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|Major tragedy almost led to Shalethia Stringfield giving up basketball.|
Coming up on a year ago, back before Shalethia Stringfield emerged as a top prospect at her position as well as a leader of one of the nation's top high-school girls' basketball teams, she wasn't even sure she wanted to keep playing the sport that she and her father dreamed would take her places.
These days, Stringfield, a junior guard, is going a lot of places. She committed to South Florida on Thursday and criss-crosses the country with the trail-blazing Potter's House Christian Academy (Jacksonville, Fla.), a team that plays almost all of its games on the road. She says there still are difficult times, but she remains engaged and determined about her basketball. Her father believed in her, she says, and she believes in herself.
On March 6, 2009, while at the National Association of Christian Athletes tournament in Dayton, Tenn., Stringfield's father, Darrell Lamar Stringfield, died. He had been shot nearly five months earlier, on Oct. 22, 2008, and the then-15-year-old spent many days visiting him in the hospital as he went through surgeries and recovery.
|Shalethia Stringfield is cat-quick with the ball in her hands.|
Stringfield, then a sophomore at Potter's House Christian (Jacksonville, Fla.), didn't know if she would keep playing, her mind drifting to thoughts of her dad when she finally did return to the court.
"Every time I played, I thought about it and thought I didn't want to play anymore," Stringfield said. "But my friends and family kept pushing me to keep at it and to keep my trust in God. I'm pursuing his dream for me to still succeed and don't give up."
In the time immediate after the shooting, the basketball season went on and Stringfield spent her time playing and visiting her dad, reluctantly leaving him in early March for the trip to Dayton.
"There was a feeling that we were sure he was going to come out and we were just trusting in God," Brittany Rountree said. "We tried to keep a good mindset."
The shooting happened late in the night as Darrell Stringfield and some friends were out in the parking lot of the Grand Oaks Apartments in Jacksonville. His wife and son, Shalethia's older brother, went to the hospital right away, then pulled Shalethia out of class the next morning to tell her of the incident, with her coach bringing her to the hospital to see her father. As his condition stabilized a bit, his daughter was a constant by his side, visiting when she could, sometimes joined by teammates and coaches.
"Whenever I could visit, I talked to him, hugged him, watched TV," Stringfield said. "We watched a lot of football. He coached football and what he mostly liked to do in his spare time was go fishing."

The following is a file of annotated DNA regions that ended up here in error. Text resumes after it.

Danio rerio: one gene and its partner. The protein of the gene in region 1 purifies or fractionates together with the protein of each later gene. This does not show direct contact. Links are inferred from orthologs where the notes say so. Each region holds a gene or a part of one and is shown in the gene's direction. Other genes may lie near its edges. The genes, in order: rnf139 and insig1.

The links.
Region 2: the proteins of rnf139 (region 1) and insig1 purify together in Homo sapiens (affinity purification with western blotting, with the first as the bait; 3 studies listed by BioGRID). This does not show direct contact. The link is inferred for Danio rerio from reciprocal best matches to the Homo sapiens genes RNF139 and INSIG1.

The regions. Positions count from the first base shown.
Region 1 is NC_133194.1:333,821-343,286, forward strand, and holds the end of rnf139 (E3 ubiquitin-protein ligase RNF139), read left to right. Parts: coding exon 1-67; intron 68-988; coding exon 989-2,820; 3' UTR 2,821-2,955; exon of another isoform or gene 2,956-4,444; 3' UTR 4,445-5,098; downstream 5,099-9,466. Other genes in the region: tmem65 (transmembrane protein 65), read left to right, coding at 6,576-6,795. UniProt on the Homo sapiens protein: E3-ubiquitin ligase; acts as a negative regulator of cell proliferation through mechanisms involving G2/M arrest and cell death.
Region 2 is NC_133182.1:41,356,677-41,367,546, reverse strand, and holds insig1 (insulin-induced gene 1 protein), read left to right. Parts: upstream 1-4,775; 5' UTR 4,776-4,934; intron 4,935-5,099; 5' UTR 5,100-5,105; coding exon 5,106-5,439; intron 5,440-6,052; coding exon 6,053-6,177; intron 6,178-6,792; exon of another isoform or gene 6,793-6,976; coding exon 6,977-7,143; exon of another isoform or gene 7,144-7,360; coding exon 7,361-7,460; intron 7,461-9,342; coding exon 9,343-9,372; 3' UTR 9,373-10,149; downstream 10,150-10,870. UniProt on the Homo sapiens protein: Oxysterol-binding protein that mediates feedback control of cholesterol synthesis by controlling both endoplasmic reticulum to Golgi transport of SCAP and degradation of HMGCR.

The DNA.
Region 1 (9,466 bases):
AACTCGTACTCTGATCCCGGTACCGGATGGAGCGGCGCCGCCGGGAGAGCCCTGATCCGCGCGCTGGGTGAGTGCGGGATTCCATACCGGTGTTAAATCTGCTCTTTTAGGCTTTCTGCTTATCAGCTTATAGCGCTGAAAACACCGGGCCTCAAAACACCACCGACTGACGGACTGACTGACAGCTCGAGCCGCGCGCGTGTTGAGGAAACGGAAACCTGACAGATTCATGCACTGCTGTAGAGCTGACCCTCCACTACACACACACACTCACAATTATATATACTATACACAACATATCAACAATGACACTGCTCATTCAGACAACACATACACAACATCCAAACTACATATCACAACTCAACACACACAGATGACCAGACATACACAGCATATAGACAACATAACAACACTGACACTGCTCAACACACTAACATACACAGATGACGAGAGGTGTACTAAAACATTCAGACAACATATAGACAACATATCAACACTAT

As time progressed, he lost a leg and a hand due to infections he developed while in the hospital. There were good days and bad days, but there was progress. Basketball season wound to a close in March and Stringfield was still in the hospital, but no worse than he had been. So when the time came for Potter's House to head to the NACA Championships, the Lions packed up and hit the road.
"Everything in me told us not to go, but we went anyway," coach Tony Bannister said. "That was the one time in any tournament that God really spoke to me and said don't go. Antoinette was sick, Brittany had hurt her knee, all the things were stacked against us. Shalethia's dad was in and out, from one point looking like he was going to be OK to they're not sure."
The Lions lost their first game 83-35 to Riverdale Baptist and then lost to Oak Hill 47-38 Friday morning.
"That Friday, we probably played the worst we'd ever played in any tournament," Bannister said.
After that game, Bannister got the call -- Darrell Stringfield had died. So Bannister and his traveling crew packed the girls back into the van, made all the girls turn off their cell phones and started the nine-hour return to Jacksonville. When they arrived late in the night, they dropped Shalethia Stringfield off with her family and told the rest of the team what had happened.
|Shalethia Stringfield is part of a quartet of young guards leading Potter's House Christian Academy.|
The team rallied around their teammate and at the funeral the following Wednesday, the team's RV was parked out front. After an emotional service, the Lions piled into the RV and set off toward Erie, Pa., and the National Christian School Athletic Association tournament, dedicating it to Stringfield, who chose not to make the trip, and her father.
After he died, Stringfield thought of her father every time she took the court. She couldn't focus on basketball and thought she was losing her passion for it. She considered giving up the sport, but her teammates and family members had other ideas.
"(Stringfield) is a fighter," teammate Loliya Briggs said. "We had no choice but to keep encouraging her. When one person hurts, we all hurt."
Her teammates and closest friends gave her shoulders to cry on, lent their ears to let her talk about her dad and reminded her how much of him they see in her every day.
"She's a really calm person and keeps a lot of things inside," said Antoinette Bannister, who has been Stringfield's best friend since the girls were eight. "But I know she thinks about him a lot. We talk about him."
Stringfield returned to the court in the spring and played with the Jacksonville Lady Rams during the summer, sticking with her now year-round teammates. She shares moments with her brother and her mom, remembering her father and his love of fishing and football, but when she is on the court, the 5-foot-7 guard is focused and determined and supporting her teammates just as they continue to support her.
"She's the heart and soul of this team," Tony Bannister said. "She's like their energizer bunny."
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